Corbett v. Bison Boys, LLC, et al.
MEMORANDUM DECISION AND ORDER - IT IS ORDERED that Defendants Motion to Dismiss (Dkt. 3 ) is GRANTED, and Plaintiffs Complaint is DISMISSED WITHOUT PREJUDICE. Should Plaintiff wish to file an amended complaint, it must be filed with the Court within 30 days after the date of this Order. Signed by Judge B. Lynn Winmill. (caused to be mailed to non Registered Participants at the addresses listed on the Notice of Electronic Filing (NEF) by (jd)
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UNITED STATES DISTRICT COURT
FOR THE DISTRICT OF IDAHO
Case No. 4:20-cv-00353-BLW
BISON BOYS, LLC, an Idaho limited
liability company; TYLER PORTER,
Before the Court is Defendants Bison Boys, LLC and Tyler Porter’s Motion
to Dismiss for lack of standing and for failure to state a claim (Dkt. 3). Having
fully reviewed the record, the Court finds that the facts and legal arguments are
adequately presented in the briefs and record. Accordingly, in the interest of
avoiding further delay, and because the Court finds that the decisional process
would not be significantly aided by oral argument, this matter shall be decided on
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the record before this Court without oral argument. For the reasons that follow, the
Court will grant Defendants’ motion.
On April 8, 2019, Bison Boys, LLC entered into a Letter of Engagement
with Plaintiff, David Corbett, a producer located in Los Angeles, California, to
produce a reality television series depicting the Bison Boys and their experiences
running a bison ranch in Eastern Idaho. Compl. ¶ 1-2, 9-11 and Ex. 1 at 12-16, Dkt.
1. The agreement provided that Bison Boys would pay Corbett $30,000 over the
course of three months in exchange for his efforts to develop the show, including
the creation of a “series bible,” an “industry standard pitch deck,” and any other
necessary marketing materials. Compl. Ex. 1 at 12-13, Dkt. 1. The agreement
further contemplated that in consideration for Corbett’s good faith efforts to shop
the reality show to potential networks, financiers, and/or talent, Corbett would
have a one-year “exclusive right to represent all television, motion picture rights
and ancillary and allied rights in and to” the reality series. Compl. Ex. 1 at 14, Dkt.
Under the agreement, Corbett would receive additional compensation related
to the actual production of the reality show, in the event that Bison Boys and a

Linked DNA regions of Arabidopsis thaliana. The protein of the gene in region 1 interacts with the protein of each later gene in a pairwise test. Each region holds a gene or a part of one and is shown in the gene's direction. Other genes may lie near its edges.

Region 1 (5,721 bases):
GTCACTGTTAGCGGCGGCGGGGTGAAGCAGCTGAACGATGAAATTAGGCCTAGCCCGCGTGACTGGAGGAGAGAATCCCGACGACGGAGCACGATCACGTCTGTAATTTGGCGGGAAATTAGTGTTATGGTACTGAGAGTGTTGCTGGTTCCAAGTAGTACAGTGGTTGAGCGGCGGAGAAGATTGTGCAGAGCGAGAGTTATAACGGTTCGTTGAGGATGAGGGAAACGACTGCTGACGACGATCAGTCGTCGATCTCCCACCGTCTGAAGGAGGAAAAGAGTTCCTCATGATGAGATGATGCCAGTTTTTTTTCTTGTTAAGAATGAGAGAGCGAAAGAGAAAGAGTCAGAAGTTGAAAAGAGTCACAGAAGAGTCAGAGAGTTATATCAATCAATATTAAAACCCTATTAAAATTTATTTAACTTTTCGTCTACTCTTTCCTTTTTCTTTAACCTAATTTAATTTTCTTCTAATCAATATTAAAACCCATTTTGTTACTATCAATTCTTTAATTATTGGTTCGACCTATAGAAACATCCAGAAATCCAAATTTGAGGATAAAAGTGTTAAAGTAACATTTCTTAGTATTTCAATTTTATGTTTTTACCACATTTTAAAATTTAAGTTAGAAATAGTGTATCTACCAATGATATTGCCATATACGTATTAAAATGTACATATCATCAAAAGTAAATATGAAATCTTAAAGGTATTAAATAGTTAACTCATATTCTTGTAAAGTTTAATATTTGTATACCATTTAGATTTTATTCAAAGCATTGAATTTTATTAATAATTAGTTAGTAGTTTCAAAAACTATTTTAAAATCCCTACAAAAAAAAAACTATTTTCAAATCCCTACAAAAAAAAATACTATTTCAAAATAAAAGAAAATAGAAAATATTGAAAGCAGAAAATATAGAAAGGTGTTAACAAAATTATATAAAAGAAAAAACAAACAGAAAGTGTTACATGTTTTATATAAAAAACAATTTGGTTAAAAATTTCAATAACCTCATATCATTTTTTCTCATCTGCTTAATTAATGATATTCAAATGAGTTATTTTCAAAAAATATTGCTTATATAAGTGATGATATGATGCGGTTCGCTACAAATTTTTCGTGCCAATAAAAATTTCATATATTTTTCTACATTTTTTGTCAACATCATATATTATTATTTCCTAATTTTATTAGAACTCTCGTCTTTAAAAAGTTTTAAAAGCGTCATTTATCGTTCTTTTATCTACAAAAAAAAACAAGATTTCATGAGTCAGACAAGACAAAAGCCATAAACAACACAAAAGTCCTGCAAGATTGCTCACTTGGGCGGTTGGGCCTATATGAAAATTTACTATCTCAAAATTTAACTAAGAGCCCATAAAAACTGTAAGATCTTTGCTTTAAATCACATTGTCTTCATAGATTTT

third party came to an agreement. See id. Ex. 1 at 15 (“Producer shall in
consultation with Owner, negotiate directly on Owners behalf with all Third
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Parties the terms and conditions applicable to Producer’s and Owners individual
and collective services, rights (including, without limitation, Producers
services, respective companies’ services, compensation and credits on the potential
Project) and the terms and conditions for the acquisition of rights in and to the
Property by such Third Party(ies)” (emphasis added)). Bison Boys and Corbett also
agreed the contract would not be breached by Bison Boys failing to execute a
third-party agreement to produce the show, as long as the parties acted in good
Bison Boys paid Corbett $30,000 over the next three months, as provided
under the contract. Compl. ¶ 26. In return, Corbett provided a series bible and
branding report to Bison Boys, and met with several television executives and
producers about the series. Id. ¶ 16-19. However, the relationship between Bison
Boys and Corbett went south, and Bison Boys sent Corbett a “Notice of
Termination for Breach” on January 30, 2020. Id. at ¶ 25. The letter alleged that
Corbett had failed to make good faith efforts to shop the reality series around and
had failed to write the series bible. Id.
Corbett is now suing Bison Boys, LLC alleging breach of contract, breach of
duty of good faith and fair dealing, promissory estoppel, and unjust enrichment. Id.
at ¶ 29-49. Corbett is also suing Tyler Porter as an individual, alleging tortious
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interference with contract. Id. at ¶ 50-55. Bison Boys and Porter have moved to
dismiss the complaint under the Federal Rules of Civil Procedure 12(b)(1) and
12(b)(6), arguing that Corbett lacks standing with respect to either of the
defendants, and has failed to state a claim against Porter. Def. Br. at 1, Dkt. 3-1.
Under Federal Rule of Civil Procedure 12(b)(1), a defendant may bring a